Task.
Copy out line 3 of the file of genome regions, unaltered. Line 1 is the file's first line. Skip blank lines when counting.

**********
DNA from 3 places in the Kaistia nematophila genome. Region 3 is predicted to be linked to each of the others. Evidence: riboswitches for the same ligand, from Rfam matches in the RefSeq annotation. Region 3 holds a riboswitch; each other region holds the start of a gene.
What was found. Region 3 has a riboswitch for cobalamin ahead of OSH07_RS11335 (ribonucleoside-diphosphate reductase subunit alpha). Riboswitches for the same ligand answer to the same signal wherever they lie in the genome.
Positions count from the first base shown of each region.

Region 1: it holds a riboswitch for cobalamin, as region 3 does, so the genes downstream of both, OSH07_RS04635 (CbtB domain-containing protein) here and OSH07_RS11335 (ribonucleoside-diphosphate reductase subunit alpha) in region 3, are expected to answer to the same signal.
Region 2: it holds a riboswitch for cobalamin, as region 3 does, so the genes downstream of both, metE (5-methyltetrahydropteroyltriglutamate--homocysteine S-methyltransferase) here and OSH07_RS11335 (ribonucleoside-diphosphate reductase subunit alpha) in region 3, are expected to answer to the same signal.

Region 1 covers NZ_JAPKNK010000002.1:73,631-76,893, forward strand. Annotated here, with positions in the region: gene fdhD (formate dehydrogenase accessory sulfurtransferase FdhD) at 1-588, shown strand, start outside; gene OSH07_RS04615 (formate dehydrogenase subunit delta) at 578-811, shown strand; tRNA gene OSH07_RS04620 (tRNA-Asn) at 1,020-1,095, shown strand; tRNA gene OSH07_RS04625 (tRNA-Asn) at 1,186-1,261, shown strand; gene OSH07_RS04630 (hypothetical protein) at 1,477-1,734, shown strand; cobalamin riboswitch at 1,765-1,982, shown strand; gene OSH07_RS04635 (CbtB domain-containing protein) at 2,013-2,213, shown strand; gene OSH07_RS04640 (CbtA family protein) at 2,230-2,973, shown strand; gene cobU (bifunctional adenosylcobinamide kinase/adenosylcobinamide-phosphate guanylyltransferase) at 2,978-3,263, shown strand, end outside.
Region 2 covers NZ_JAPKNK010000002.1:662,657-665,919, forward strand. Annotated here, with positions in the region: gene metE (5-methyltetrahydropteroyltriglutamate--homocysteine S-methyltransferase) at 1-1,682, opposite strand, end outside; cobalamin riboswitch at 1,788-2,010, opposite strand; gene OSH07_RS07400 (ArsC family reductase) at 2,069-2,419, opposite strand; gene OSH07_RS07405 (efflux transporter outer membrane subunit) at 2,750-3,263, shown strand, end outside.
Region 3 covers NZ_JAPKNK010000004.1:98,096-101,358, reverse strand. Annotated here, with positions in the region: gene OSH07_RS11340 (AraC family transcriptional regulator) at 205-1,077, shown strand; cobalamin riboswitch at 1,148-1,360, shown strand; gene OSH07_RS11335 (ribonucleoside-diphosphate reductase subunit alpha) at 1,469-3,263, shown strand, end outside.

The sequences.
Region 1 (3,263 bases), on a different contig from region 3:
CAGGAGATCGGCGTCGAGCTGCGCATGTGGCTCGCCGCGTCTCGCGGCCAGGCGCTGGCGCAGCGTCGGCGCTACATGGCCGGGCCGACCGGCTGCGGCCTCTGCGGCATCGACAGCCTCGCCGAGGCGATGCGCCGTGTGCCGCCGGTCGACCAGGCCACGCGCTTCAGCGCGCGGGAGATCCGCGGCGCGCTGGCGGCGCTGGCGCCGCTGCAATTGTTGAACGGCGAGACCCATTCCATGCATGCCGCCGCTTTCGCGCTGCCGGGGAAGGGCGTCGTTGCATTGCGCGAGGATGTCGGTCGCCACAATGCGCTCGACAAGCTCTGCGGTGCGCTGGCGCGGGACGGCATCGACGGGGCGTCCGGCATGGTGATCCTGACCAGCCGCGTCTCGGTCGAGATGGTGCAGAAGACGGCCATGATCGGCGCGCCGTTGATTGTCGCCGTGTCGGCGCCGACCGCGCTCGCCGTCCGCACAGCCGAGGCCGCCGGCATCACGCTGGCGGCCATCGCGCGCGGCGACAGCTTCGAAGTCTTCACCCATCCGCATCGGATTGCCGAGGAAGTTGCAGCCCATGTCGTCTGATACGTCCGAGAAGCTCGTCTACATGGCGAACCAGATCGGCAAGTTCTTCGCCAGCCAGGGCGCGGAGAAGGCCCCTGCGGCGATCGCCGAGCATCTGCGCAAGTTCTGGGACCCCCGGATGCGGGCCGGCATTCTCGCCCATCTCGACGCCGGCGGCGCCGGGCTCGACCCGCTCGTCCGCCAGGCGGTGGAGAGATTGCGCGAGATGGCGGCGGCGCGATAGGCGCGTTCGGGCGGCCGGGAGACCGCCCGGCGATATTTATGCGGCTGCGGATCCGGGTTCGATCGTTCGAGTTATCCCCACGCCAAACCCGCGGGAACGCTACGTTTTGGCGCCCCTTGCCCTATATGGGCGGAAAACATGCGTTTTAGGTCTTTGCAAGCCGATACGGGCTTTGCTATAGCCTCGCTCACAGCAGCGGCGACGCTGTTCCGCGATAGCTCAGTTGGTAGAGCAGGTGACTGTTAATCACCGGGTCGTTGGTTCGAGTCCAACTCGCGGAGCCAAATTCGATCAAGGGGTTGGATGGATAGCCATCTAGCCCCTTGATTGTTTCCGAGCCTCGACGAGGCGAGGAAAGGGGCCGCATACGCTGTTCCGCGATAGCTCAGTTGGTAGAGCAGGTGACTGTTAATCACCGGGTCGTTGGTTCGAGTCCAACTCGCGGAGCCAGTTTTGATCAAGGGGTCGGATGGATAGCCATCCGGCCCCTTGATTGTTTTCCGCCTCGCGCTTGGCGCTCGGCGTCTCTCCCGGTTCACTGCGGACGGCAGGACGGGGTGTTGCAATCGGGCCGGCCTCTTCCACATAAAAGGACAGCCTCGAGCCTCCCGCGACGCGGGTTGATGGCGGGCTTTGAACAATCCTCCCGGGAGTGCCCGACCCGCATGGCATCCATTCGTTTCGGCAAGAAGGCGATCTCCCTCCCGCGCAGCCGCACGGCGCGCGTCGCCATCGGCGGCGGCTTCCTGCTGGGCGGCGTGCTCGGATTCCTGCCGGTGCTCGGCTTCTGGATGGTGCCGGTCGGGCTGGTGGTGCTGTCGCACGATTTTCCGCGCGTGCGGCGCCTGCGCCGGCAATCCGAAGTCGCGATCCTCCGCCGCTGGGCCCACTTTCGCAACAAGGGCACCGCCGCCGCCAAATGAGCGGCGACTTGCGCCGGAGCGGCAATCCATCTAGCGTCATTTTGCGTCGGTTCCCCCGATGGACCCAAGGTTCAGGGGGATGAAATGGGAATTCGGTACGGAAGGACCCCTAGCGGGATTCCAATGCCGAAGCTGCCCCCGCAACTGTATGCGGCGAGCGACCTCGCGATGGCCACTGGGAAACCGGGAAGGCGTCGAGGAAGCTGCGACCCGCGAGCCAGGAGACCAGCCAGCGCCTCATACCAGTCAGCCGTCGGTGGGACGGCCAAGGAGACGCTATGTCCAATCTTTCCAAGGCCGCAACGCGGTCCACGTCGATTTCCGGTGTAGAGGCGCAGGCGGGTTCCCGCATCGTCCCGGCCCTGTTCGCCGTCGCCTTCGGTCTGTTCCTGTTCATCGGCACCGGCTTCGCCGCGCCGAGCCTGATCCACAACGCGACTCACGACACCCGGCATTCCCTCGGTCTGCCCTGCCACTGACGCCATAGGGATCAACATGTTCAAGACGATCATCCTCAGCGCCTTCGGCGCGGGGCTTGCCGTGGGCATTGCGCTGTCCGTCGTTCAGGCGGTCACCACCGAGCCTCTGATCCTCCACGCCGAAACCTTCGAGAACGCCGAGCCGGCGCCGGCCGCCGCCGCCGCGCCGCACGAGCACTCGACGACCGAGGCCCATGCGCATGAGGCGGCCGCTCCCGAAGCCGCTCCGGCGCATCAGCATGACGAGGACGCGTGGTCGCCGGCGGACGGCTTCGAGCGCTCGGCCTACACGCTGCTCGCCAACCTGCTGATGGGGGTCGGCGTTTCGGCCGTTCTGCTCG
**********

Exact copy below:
Positions count from the first base shown of each region.